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All of the Feelings

04/23/2014

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I have the best community. Seriously, the best. So many people have been praying for our family and were anxiously waiting for news about the custody decision for Ali’s little sister. When I got the news first thing Monday morning, I sent the first texts with trembling hands. It was so much to process and wrap my brain around. I was dreading telling everyone who was waiting with us…because I knew it would open up a flood of texts, emails, phone calls, conversations…support. I just didn’t know if I was ready for all of that. How silly to think that way. I’m tremendously thankful for the tender words I’ve gotten from everyone, including you: my online community. Some of my very closest friends I have never met face-to-face.

The follow up question to my sharing of the news was what I was dreading: “How are you feeling?” I just don’t know. It’s cliché but the best answer: I’m feeling all of the feelings. I actually appreciated the “You doing okay?” question better because it’s more manageable. Yes. I’m doing okay. I will be okay. Then a dear friend (the kind of friend who will just hug you and let you cry) who invited us over for dinner and/or to drop Ali off for dinner so Jason and I could talk—I can’t even express how much that means to me.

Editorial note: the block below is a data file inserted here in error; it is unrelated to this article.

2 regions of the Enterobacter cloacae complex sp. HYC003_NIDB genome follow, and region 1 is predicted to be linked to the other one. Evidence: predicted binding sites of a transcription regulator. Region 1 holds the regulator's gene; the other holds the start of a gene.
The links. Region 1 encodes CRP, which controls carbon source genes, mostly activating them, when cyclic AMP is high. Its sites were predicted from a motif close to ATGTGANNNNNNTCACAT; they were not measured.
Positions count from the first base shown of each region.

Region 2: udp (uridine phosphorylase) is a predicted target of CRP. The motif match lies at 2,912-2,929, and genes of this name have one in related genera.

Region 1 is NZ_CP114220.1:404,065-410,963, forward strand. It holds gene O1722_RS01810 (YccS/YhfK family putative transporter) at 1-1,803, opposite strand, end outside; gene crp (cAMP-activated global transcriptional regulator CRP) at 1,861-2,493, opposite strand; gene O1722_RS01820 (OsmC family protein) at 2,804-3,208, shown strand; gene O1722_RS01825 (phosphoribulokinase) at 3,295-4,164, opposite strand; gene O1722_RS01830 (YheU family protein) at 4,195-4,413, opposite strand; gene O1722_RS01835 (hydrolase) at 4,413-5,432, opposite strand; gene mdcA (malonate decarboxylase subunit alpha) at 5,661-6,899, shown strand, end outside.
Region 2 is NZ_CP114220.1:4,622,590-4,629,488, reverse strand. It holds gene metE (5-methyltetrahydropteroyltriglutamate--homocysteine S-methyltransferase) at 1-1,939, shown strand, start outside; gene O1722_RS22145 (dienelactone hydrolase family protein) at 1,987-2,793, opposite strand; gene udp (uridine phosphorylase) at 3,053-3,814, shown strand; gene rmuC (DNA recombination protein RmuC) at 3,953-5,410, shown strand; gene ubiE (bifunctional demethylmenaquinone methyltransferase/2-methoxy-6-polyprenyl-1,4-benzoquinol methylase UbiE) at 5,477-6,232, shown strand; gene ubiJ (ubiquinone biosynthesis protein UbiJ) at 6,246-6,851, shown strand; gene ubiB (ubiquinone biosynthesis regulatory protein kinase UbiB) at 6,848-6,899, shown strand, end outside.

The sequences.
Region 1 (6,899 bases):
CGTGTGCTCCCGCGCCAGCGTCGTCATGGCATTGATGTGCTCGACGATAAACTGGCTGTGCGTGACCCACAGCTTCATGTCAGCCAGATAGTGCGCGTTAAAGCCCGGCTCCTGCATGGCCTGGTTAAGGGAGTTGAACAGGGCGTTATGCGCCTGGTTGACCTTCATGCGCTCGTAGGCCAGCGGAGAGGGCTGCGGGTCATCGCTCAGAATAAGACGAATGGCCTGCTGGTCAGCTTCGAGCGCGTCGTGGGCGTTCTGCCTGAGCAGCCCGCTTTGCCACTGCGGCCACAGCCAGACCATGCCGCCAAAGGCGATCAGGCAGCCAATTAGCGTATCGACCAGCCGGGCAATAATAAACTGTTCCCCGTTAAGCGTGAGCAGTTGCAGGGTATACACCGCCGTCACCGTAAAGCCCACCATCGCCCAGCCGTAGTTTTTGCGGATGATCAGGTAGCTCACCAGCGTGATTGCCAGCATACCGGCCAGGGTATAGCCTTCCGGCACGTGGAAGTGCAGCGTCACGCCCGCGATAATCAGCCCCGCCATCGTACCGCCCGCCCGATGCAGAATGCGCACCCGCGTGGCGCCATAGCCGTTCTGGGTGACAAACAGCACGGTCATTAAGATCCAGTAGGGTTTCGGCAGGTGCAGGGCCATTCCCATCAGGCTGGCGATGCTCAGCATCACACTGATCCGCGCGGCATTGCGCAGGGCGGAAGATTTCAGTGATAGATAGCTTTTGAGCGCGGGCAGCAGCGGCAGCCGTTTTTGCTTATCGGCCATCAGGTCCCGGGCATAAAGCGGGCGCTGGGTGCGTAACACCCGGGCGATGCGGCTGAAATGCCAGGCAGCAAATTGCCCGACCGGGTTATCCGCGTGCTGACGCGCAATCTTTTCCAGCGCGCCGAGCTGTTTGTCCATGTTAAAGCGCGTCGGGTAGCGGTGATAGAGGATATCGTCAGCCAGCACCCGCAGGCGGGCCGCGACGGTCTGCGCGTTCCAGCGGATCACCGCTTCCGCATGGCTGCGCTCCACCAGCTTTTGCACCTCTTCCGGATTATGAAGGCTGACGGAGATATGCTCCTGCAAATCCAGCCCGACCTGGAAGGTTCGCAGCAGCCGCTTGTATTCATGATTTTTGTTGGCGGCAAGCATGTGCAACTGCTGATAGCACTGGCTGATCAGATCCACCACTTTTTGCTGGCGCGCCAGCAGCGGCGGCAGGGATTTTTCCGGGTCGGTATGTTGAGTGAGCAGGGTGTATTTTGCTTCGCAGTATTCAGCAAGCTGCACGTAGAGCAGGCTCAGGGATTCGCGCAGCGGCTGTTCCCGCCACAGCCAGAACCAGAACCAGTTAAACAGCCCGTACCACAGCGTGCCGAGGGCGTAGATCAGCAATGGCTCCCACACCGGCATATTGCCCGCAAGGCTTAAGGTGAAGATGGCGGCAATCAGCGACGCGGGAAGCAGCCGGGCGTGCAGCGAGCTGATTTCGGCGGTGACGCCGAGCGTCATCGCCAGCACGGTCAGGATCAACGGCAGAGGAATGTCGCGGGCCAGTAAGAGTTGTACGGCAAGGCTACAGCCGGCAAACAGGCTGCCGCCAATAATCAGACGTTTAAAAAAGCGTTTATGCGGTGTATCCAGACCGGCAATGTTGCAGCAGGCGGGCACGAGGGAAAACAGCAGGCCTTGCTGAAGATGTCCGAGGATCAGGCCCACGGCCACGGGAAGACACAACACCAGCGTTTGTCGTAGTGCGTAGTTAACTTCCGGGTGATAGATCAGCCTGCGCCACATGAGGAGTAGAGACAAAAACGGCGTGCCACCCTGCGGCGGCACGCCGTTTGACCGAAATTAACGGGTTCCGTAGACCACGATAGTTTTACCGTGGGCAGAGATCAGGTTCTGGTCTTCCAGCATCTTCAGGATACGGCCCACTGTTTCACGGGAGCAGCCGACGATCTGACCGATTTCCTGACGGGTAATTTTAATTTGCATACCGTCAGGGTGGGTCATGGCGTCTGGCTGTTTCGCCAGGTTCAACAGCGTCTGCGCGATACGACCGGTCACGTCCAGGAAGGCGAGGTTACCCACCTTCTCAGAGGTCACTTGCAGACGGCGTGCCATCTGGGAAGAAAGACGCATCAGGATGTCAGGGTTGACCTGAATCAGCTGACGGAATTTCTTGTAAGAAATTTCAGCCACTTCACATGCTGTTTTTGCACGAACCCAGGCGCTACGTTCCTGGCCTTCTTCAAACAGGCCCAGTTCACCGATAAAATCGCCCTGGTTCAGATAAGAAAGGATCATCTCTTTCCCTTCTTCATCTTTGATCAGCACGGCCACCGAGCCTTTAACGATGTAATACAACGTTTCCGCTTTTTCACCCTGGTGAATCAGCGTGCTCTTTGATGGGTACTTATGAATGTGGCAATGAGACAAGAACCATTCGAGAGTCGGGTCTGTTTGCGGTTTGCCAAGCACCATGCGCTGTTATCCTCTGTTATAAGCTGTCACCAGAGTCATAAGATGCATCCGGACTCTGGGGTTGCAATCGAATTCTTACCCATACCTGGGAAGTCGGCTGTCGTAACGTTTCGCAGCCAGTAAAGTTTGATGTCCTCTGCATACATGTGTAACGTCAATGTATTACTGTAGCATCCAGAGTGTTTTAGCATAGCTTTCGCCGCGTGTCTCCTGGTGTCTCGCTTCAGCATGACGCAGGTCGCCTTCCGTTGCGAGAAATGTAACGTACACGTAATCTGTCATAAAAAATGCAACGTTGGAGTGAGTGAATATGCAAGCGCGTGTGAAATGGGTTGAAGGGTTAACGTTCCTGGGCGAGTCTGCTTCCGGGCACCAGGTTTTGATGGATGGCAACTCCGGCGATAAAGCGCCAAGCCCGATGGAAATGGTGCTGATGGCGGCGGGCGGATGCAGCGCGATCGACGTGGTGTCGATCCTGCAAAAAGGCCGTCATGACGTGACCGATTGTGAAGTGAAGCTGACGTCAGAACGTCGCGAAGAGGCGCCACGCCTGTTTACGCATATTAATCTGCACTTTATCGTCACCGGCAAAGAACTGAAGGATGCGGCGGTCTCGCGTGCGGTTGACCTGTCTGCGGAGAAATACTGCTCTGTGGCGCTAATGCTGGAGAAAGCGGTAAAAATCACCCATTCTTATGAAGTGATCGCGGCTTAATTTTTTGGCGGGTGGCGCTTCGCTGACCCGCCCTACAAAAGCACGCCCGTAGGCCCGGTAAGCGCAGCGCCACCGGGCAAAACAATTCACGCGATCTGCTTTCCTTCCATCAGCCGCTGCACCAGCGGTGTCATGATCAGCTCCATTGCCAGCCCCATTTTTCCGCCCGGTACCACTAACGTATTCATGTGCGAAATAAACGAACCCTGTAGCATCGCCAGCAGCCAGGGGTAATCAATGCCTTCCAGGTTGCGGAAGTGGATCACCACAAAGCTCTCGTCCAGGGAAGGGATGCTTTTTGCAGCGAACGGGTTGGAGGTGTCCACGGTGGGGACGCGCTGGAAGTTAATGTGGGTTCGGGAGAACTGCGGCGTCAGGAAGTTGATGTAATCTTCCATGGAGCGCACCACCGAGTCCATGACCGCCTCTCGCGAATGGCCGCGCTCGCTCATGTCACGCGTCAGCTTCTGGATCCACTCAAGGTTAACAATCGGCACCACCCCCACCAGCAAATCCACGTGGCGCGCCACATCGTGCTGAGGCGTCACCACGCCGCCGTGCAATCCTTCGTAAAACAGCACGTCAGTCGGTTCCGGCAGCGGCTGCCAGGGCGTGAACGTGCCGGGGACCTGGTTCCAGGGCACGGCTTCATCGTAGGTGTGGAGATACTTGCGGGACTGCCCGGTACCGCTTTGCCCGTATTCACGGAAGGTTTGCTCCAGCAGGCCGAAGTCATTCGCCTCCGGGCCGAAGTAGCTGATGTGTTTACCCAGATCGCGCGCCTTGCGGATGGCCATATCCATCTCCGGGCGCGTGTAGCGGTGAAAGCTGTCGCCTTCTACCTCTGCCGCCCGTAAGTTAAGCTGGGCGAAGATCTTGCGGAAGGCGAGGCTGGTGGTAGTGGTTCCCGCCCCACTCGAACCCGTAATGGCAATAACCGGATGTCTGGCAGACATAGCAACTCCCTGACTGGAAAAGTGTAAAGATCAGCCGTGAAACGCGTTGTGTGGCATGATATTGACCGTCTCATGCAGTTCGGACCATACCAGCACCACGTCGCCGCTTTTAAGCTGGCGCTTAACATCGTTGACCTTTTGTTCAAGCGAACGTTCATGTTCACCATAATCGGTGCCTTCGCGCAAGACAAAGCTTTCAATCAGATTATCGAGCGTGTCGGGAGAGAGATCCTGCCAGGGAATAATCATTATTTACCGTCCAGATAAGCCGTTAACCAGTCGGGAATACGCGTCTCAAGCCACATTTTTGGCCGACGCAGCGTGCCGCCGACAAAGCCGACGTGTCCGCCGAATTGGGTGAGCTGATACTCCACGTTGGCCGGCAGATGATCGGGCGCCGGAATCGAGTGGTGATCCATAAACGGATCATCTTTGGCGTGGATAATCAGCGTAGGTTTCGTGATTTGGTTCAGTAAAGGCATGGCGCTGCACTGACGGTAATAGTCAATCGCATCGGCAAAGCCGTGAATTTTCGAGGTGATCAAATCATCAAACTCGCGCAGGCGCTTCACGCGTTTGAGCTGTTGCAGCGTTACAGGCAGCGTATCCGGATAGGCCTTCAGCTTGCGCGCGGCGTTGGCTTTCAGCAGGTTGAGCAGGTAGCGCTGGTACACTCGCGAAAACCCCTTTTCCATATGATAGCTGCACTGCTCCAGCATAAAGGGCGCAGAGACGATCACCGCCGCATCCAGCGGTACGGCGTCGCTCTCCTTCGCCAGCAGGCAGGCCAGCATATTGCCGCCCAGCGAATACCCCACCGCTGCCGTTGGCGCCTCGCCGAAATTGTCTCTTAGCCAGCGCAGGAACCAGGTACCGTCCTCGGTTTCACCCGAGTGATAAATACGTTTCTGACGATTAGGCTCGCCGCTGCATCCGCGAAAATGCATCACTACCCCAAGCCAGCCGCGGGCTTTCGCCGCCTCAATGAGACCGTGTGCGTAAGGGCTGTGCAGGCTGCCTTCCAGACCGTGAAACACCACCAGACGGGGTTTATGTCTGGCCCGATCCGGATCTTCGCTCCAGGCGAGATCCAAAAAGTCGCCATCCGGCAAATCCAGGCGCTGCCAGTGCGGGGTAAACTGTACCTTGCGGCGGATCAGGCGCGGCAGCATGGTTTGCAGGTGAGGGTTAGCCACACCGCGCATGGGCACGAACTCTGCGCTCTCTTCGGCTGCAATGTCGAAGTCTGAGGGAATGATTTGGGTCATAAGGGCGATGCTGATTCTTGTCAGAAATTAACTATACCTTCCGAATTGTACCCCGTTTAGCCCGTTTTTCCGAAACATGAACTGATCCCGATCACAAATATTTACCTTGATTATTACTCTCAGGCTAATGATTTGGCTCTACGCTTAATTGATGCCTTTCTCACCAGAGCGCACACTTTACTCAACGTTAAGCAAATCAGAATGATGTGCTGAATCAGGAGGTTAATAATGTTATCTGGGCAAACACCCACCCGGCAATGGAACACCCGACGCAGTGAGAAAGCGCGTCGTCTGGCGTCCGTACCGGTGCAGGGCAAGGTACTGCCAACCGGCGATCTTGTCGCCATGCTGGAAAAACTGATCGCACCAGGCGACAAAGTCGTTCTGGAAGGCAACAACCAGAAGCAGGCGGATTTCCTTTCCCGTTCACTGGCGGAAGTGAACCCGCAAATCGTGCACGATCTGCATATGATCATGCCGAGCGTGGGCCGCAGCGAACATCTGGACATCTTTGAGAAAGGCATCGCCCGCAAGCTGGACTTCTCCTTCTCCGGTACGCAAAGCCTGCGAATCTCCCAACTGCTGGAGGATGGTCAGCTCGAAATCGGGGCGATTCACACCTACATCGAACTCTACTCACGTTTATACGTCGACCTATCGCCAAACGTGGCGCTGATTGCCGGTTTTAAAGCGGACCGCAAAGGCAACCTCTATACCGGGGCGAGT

After the initial shock, the first thing I felt was relief that the waiting was over. We’ve been waiting, putting our lives on hold in some ways, for 8 months. It’s been a long and exhausting fight. The last 10 days of the wait between the trial and the phone call were the most difficult.

Then I imagined her current caregiver—who I’ll now just refer to as her mom—getting the phone call at work on Monday morning just like I did. I imagined her weeping with relief and joy that the baby she loves so deeply and has poured her life into the past 7 months is with her for good (most likely…permanent custody is a tricky matter). I felt joy for her. And joy for baby girl who will go about her day just like any other day without any disruption.